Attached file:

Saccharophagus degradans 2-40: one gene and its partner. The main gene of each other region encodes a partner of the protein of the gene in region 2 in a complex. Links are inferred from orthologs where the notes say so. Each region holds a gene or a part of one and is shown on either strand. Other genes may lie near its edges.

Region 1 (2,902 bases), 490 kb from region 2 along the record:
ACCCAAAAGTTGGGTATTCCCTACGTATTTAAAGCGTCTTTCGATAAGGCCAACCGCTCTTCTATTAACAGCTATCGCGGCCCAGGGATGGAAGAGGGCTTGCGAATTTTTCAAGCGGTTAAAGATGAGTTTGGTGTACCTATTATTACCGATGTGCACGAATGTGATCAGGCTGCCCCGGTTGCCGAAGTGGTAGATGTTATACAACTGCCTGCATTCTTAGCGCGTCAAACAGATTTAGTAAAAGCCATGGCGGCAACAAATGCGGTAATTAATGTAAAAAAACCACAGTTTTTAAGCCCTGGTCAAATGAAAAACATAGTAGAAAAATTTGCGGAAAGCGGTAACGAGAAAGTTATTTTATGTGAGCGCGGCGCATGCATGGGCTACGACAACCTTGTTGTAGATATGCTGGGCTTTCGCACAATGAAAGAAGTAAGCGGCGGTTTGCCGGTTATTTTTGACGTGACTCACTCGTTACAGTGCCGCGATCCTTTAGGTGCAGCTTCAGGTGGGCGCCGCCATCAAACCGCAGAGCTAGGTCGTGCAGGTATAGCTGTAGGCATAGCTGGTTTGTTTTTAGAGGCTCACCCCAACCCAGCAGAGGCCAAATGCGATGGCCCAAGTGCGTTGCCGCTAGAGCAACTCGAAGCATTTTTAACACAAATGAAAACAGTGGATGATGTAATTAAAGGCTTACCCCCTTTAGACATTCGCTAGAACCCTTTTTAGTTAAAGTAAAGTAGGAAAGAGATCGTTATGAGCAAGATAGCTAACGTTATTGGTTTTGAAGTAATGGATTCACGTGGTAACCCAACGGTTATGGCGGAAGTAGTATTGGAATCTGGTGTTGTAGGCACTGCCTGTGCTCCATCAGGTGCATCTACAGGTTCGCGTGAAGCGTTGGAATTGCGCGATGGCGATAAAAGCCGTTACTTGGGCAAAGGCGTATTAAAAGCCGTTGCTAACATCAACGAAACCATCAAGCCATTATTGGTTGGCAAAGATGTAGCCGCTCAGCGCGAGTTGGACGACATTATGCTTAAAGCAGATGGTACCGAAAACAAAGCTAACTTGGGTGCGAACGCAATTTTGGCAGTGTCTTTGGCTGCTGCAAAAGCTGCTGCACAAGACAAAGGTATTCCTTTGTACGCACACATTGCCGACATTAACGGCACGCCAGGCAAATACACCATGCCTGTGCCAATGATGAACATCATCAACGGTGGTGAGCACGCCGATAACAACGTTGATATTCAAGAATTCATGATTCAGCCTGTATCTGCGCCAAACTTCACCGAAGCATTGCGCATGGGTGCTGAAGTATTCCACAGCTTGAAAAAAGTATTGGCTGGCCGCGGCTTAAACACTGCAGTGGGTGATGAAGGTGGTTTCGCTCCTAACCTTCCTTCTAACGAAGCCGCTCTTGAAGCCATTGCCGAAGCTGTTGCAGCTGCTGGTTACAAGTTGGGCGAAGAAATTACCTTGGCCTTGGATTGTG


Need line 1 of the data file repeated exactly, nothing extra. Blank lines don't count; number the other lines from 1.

Saccharophagus degradans 2-40: one gene and its partner. The main gene of each other region encodes a partner of the protein of the gene in region 2 in a complex. Links are inferred from orthologs where the notes say so. Each region holds a gene or a part of one and is shown on either strand. Other genes may lie near its edges.